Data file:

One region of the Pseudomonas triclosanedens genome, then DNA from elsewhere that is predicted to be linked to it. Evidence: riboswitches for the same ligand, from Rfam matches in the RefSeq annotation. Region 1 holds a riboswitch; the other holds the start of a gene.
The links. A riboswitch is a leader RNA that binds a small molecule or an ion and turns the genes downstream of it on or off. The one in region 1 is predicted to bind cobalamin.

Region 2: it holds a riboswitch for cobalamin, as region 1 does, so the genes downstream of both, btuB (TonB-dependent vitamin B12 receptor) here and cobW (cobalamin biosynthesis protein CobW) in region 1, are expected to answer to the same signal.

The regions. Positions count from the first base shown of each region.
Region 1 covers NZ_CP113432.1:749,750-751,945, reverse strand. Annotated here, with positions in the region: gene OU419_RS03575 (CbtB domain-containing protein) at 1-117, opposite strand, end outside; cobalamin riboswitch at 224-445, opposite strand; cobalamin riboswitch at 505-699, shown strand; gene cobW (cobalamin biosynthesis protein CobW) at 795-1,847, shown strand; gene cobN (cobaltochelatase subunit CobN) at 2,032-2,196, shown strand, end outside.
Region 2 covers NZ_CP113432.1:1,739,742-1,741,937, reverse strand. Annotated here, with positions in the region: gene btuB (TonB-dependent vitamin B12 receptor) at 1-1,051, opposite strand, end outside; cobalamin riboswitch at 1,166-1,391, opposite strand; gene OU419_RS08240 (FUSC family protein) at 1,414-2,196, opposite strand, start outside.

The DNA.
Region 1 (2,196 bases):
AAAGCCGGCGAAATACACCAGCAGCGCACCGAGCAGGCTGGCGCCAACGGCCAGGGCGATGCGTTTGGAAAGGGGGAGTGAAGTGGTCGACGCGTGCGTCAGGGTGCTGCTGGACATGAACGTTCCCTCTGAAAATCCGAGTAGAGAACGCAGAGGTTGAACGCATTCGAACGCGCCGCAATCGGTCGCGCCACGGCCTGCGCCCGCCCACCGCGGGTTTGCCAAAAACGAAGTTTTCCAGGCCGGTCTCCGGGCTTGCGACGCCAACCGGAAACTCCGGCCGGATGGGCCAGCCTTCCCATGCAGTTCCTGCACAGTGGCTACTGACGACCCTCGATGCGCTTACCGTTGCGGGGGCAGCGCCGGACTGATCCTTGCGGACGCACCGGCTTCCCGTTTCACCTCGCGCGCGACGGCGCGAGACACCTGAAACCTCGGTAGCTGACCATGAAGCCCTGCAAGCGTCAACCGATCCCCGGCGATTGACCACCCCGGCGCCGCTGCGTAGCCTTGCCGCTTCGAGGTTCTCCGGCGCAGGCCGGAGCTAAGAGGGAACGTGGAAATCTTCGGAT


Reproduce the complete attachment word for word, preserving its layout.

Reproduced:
One region of the Pseudomonas triclosanedens genome, then DNA from elsewhere that is predicted to be linked to it. Evidence: riboswitches for the same ligand, from Rfam matches in the RefSeq annotation. Region 1 holds a riboswitch; the other holds the start of a gene.
The links. A riboswitch is a leader RNA that binds a small molecule or an ion and turns the genes downstream of it on or off. The one in region 1 is predicted to bind cobalamin.

Region 2: it holds a riboswitch for cobalamin, as region 1 does, so the genes downstream of both, btuB (TonB-dependent vitamin B12 receptor) here and cobW (cobalamin biosynthesis protein CobW) in region 1, are expected to answer to the same signal.

The regions. Positions count from the first base shown of each region.
Region 1 covers NZ_CP113432.1:749,750-751,945, reverse strand. Annotated here, with positions in the region: gene OU419_RS03575 (CbtB domain-containing protein) at 1-117, opposite strand, end outside; cobalamin riboswitch at 224-445, opposite strand; cobalamin riboswitch at 505-699, shown strand; gene cobW (cobalamin biosynthesis protein CobW) at 795-1,847, shown strand; gene cobN (cobaltochelatase subunit CobN) at 2,032-2,196, shown strand, end outside.
Region 2 covers NZ_CP113432.1:1,739,742-1,741,937, reverse strand. Annotated here, with positions in the region: gene btuB (TonB-dependent vitamin B12 receptor) at 1-1,051, opposite strand, end outside; cobalamin riboswitch at 1,166-1,391, opposite strand; gene OU419_RS08240 (FUSC family protein) at 1,414-2,196, opposite strand, start outside.

The DNA.
Region 1 (2,196 bases):
AAAGCCGGCGAAATACACCAGCAGCGCACCGAGCAGGCTGGCGCCAACGGCCAGGGCGATGCGTTTGGAAAGGGGGAGTGAAGTGGTCGACGCGTGCGTCAGGGTGCTGCTGGACATGAACGTTCCCTCTGAAAATCCGAGTAGAGAACGCAGAGGTTGAACGCATTCGAACGCGCCGCAATCGGTCGCGCCACGGCCTGCGCCCGCCCACCGCGGGTTTGCCAAAAACGAAGTTTTCCAGGCCGGTCTCCGGGCTTGCGACGCCAACCGGAAACTCCGGCCGGATGGGCCAGCCTTCCCATGCAGTTCCTGCACAGTGGCTACTGACGACCCTCGATGCGCTTACCGTTGCGGGGGCAGCGCCGGACTGATCCTTGCGGACGCACCGGCTTCCCGTTTCACCTCGCGCGCGACGGCGCGAGACACCTGAAACCTCGGTAGCTGACCATGAAGCCCTGCAAGCGTCAACCGATCCCCGGCGATTGACCACCCCGGCGCCGCTGCGTAGCCTTGCCGCTTCGAGGTTCTCCGGCGCAGGCCGGAGCTAAGAGGGAACGTGGAAATCTTCGGAT